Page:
Hill Engineering Blog

Residual stress in additive manufacturing

Additive manufacturing (AM) is a manufacturing process that deposits material in a controlled manner to build three-dimensional part geometry (bit by bit). This is in contrast to traditional manufacturing processes where material is cut or removed (i.e., subtracted) from the raw stock to create the intended part shape. The potential for additive manufacturing to significantly improve the economics and performance of manufactured parts for certain applications has made it a popular topic. However, since most additive manufacturing processes are highly thermal (e.g., material is deposited in a melted form and solidifies into the desired shape) significant residual stresses can develop. Hill Engineering has been working with many collaborators to better understand the influence of these processes on residual stress.

Selective laser melting (SLM) is a popular AM process utilized in a wide variety of applications. SLM produces large thermal gradients and fast cooling rates. This produces high levels of residual stress, which can result in cracking and distortion of the final part. Recently, Hill Engineering worked with the Air Force Research Laboratory to understand the influence of SLM process parameters on the resulting residual stress in Ti-6Al-4V specimens.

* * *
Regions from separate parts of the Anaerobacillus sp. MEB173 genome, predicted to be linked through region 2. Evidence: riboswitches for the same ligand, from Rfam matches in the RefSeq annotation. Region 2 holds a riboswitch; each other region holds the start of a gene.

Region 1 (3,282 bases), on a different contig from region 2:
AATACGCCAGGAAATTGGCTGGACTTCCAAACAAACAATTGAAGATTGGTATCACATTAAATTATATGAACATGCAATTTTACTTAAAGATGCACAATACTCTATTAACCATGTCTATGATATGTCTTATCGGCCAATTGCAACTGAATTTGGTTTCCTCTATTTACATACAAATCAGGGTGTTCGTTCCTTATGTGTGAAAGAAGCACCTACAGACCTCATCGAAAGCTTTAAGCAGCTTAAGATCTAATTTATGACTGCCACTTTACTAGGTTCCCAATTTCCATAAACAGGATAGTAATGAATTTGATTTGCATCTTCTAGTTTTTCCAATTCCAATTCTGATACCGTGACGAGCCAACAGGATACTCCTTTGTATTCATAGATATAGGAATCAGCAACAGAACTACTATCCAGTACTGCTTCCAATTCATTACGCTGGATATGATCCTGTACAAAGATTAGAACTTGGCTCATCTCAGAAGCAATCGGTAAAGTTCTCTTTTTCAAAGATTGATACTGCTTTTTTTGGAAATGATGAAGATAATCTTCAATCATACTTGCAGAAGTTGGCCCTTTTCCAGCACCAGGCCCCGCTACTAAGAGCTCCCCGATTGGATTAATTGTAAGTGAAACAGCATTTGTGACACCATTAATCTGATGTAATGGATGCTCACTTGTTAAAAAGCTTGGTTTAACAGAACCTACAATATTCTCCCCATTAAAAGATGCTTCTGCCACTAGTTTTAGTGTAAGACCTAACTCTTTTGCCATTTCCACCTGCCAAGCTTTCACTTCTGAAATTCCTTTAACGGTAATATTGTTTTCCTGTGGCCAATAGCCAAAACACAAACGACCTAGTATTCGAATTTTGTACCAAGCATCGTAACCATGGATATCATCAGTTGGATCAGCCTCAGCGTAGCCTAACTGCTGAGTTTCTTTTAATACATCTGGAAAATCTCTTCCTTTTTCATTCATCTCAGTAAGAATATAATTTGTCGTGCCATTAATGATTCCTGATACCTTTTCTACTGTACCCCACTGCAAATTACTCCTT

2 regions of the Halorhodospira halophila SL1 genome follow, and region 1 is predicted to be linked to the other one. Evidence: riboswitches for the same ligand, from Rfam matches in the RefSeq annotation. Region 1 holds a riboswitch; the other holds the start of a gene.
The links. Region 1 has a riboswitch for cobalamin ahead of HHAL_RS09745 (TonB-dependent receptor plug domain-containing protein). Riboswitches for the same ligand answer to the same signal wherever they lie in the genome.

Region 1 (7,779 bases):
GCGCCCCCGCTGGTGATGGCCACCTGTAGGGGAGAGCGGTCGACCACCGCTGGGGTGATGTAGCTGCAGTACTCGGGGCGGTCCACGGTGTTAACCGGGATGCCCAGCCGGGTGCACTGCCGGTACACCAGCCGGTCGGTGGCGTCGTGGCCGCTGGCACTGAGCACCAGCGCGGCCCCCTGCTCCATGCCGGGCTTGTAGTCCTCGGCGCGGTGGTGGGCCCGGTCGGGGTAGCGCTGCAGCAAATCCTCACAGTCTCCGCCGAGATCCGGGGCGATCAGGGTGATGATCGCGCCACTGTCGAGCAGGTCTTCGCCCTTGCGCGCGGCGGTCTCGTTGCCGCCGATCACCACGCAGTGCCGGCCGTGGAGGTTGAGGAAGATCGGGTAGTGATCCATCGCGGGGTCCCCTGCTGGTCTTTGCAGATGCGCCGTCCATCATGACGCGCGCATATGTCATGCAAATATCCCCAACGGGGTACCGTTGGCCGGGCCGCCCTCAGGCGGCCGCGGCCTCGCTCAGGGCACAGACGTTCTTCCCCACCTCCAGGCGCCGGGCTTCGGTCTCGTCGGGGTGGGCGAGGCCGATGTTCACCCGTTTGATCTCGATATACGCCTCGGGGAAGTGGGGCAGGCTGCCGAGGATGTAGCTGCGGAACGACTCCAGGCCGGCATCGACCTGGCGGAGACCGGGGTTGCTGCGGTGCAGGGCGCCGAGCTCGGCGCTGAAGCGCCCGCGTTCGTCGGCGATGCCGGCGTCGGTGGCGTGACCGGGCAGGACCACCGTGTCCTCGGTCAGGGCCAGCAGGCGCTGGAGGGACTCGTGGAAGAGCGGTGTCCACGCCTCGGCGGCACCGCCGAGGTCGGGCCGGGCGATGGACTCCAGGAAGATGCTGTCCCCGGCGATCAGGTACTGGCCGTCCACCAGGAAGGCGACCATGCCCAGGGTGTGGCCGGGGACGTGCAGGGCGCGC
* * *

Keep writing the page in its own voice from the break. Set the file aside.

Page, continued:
As part of this program AFRL produced test specimens that consisted of 1 inch by 1 inch builds (of various heights) on 3 inch by 3 inch substrates. These specimens were produced using different process parameters (scan speed, laser power, and build height). Hill Engineering performed residual stress measurements using hole drilling and the contour method to quantify the relationship between additive manufacturing process parameters and residual stress. Example results are shown in the figures below. The full results will be available in a future publication.

We’ll highlight some additional applications of residual stress in additive manufacturing in future blog posts and case studies on our website, so please check back for updates (or subscribe to our mailing list or social media accounts on the main page). In the meantime, please contact us for more information.

Illustration of residual stress in an additive manufactured Ti-6Al-4V specimen measured using the contour method

Increasing the laser scan speed tends to increase the residual stress for additive manufactured Ti-6Al-4V specimens [ref: Levkulich, TMS 2017]